Nutrition Part 2 & the Letter Kk

Number Sense: Quantification

When your child enters kindergarten, the hope is that he has already developed some pre-math skills, including counting, quantifying, and connecting numbers with their quantities. We'll focus on quantification first as this skill often develops before counting. Studies have shown that infants and animals may be able to quantify. According to Sarah Punkoney of Stay At Home Educator, "Quantification is the ability to recognize that all numbers are associated with an exact quantity, and the ability to recognize sets of objects, such as dots on a dice. This is sometimes referred to as subitizing." Quantifying through approximation can happen before children have learned their numbers.


 

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For example, if you make a tower of blocks, your child may make a tower of the same blocks of approximately the same height without knowing the actual number of blocks, but instead, using what appears to be a similar amount of blocks. Later, your child will learn to quantify through correspondence by matching one-to-one items (ie: putting one pom-pom on each hat picture that is sitting in front of her). Quantification by counting comes next, as your child begins to learn the numbers. For instance, your child may count the number of grapes on your plate, then count out and place the same number of grapes on his plate.

There are a number of ways these quantification skills can be reinforced through play and every day activities. Punkoney suggests that parents:

  • Model and have your child help with real-life scenarios, such as setting the table, doling out snacks, or organizing toys.

  • Talk to your child during play and ask how they are coming to conclusions.  For example, ask, “Why did you put all the cows here and all the chickens there?”

  • Comment on mathematical ideas when you see them in your child’s play.  For example, “I like how you put all the red buttons in one pile and all the green buttons in another pile.  Where does this yellow button go?”

  • Challenge your child with mathematical concepts.  For example, “Can you get socks for you and socks for Sister?  How many socks will that be all together?”

  • Play games like Concentration (or Memory). Consider using number sets up to three, but in multiple color sets.  This way, the students gets lots of practice with the smaller numbers without getting too frustrated with trying to differentiate the larger sets.  Once near mastery is evident, larger numbers can be added, as well as less familiar configurations.

Math and counting grids, like the hat/pop-pom activity above, are another great way to encourage the littles to practice quantification via correspondance. There are lots of cute ideas for counting grids below (many of which are available online). Because these skills often come naturally to children, you may not need to spend a bunch of time practicing quantification, but if your child is learning to count, it may be worthwhile to do a bit of review.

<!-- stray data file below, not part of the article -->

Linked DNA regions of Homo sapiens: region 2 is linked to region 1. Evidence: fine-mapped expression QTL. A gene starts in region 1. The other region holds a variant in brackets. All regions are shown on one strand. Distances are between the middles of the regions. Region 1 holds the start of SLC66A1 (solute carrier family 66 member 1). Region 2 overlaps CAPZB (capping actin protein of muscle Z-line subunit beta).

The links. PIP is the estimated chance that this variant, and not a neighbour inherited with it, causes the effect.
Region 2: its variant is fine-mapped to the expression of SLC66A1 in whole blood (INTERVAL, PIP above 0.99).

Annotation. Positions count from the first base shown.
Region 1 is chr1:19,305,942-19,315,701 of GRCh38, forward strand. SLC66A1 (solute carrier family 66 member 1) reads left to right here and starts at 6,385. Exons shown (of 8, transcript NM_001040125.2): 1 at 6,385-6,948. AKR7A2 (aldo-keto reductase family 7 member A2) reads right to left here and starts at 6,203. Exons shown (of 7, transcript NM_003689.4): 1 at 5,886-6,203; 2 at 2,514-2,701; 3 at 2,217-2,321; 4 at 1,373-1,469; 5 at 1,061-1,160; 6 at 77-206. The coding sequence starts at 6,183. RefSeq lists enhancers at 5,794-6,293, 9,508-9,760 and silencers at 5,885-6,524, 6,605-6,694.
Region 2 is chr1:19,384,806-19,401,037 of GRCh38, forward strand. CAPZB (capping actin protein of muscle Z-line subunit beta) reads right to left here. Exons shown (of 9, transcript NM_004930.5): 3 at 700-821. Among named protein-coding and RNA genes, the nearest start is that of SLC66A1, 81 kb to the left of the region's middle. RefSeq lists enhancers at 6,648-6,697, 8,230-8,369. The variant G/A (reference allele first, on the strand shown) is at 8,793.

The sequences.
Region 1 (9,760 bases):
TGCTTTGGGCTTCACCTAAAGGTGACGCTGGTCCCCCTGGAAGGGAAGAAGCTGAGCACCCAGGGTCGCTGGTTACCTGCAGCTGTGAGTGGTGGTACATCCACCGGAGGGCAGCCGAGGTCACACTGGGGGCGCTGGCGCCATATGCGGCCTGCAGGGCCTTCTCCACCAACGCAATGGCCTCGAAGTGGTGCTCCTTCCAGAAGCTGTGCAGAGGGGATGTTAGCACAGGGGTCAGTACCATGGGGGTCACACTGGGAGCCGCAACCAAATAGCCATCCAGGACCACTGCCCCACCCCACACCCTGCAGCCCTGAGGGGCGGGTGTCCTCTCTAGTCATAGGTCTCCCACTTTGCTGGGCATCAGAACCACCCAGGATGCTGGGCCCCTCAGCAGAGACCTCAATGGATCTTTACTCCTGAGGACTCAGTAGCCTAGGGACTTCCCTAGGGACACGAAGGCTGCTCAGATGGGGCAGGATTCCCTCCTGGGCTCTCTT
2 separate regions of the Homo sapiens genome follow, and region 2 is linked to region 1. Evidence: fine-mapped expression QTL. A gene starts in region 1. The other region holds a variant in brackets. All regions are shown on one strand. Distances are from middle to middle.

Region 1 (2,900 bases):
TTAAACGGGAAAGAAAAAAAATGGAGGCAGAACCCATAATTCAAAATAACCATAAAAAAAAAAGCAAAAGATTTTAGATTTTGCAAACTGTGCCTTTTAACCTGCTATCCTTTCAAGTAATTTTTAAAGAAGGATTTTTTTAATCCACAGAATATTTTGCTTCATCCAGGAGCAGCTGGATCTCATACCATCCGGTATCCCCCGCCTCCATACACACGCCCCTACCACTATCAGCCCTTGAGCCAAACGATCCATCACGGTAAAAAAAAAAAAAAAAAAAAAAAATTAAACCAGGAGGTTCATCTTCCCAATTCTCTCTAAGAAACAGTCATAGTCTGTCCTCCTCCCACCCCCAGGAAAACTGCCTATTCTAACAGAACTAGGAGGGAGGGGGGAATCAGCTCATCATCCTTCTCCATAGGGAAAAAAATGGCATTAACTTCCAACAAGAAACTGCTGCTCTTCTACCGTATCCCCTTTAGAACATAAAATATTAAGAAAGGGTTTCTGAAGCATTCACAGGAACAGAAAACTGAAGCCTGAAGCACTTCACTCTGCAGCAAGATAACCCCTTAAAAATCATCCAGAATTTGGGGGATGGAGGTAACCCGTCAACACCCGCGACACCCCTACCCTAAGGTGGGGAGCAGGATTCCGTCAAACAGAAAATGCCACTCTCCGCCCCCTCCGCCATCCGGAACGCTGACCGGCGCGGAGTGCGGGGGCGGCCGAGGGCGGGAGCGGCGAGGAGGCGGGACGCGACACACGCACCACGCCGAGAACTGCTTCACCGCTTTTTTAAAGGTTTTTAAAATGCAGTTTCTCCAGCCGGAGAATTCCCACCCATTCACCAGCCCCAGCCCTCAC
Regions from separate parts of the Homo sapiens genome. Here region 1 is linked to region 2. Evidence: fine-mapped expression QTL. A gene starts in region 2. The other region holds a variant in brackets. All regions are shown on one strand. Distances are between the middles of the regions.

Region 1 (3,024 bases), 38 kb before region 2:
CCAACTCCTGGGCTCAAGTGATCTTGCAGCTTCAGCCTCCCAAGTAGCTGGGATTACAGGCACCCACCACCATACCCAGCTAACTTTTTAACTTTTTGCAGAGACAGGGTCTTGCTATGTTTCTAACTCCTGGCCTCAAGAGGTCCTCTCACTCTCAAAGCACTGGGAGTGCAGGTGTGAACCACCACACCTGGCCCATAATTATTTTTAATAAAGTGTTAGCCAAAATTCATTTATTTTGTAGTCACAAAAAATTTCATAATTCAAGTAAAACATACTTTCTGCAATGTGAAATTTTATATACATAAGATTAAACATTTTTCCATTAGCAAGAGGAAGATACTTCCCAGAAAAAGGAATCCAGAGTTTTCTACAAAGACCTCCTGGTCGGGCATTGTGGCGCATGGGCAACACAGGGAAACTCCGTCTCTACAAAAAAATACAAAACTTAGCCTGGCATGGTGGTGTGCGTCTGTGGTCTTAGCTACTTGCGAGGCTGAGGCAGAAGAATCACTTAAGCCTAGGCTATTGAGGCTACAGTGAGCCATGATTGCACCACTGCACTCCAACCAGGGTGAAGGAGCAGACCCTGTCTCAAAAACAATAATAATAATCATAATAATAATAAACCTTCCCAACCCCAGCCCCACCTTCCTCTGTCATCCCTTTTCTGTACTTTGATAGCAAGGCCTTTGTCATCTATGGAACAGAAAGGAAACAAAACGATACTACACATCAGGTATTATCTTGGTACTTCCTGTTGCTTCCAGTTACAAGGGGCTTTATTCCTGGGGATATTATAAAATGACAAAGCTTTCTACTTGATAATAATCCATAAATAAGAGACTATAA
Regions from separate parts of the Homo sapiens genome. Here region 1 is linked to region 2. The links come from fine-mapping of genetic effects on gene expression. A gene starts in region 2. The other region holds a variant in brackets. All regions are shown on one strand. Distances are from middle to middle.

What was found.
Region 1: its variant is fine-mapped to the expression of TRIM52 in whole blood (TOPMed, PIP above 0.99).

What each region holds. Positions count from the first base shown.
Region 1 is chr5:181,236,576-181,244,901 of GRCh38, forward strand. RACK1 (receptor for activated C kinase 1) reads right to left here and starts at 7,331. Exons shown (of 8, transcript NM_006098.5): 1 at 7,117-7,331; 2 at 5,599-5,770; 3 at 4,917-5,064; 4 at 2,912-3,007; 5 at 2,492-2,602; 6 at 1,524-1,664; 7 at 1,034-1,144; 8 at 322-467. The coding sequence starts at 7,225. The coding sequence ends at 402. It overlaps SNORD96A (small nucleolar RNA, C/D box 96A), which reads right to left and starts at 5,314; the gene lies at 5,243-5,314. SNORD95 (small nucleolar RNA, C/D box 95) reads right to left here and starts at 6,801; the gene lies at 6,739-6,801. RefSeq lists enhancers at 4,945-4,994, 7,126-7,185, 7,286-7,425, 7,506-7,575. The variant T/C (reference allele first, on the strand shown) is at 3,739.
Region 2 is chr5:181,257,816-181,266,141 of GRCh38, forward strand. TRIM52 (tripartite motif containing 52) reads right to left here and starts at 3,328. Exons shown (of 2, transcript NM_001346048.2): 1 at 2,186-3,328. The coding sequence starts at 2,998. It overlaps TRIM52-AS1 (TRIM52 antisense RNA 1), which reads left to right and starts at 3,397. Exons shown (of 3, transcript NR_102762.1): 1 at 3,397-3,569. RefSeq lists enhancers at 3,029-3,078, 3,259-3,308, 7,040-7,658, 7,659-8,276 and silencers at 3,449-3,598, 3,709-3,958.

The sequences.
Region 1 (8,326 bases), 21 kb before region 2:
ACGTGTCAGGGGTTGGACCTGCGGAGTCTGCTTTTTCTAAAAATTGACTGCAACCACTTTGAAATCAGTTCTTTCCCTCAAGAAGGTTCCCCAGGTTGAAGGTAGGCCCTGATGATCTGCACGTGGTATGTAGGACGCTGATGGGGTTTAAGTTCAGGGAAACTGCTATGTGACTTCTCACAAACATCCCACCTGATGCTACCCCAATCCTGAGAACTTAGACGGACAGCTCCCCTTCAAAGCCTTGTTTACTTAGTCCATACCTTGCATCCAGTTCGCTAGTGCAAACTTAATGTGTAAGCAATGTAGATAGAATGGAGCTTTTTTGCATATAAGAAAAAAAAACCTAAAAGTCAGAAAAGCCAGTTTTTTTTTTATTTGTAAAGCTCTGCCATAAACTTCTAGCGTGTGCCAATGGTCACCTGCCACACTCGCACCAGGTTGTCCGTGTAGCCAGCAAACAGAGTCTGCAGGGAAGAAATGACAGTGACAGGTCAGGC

Zoo Phonic Animal Friend: Kayo Kangaroo, Kk

Kangaroos are a fun animal to learn about, and there are a number of fun activities you can do to help your child learn this phonic. Kayo Kangaroo's movement is to kick, and he looks kind of like a kick-boxer (probably because kangaroos kick to defend themselves). When learning about the letter Kk, there are some fun scavenger hunts and activities you can do from the warmth of your home. You may decide to eat some kiwis, read a book about kittens, or learn karate. If it's a windy day, though, it would be fun to make a kite, and fly it around outside. Kindness also begins with the letter K, if you are in search of something different. If you decide to watch the video about kangaroos below, from National Geographic Kids, it's a longer one (25 minutes), my apologies, but it was better than some of the other options YouTube had to offer.

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Nutrition Part 2: Proteins, Fruit, and Vegetables

As we learned about healthy eating habits last week and the dairy and grain food groups, we're rounding out the nutrition unit with some protein, fruit and vegetable activities. When talking about the food groups, your child may notice that cookies and icecream are not a food group. We like to refer to these as "sometimes foods" because they are best in moderation. There are some fun ways to make healthy foods into something that more closely resembles a dessert, though. Food can be used to construct shapes and buildings, too. Making these treats could be a fun activity to do with your child as well.  Some of the other suggested activities in the gallery below include crafts that look like fruit and veggies, science experiments involving vegetables, and using fruit and vegetables as stamps. There are also some lovely stories about food, like "Cloudy with a Chance of Meatballs," "Stone Soup," "Green Eggs and Ham" by Dr. Seuss, and "Eating the Alphabet: Fruits and Vegetables from A-Z." The videos below include a flannel board of "Five Strawberries in the Patch" by Mrs. Marzolf and a science investigation with Mrs. Albert about oranges. Enjoy!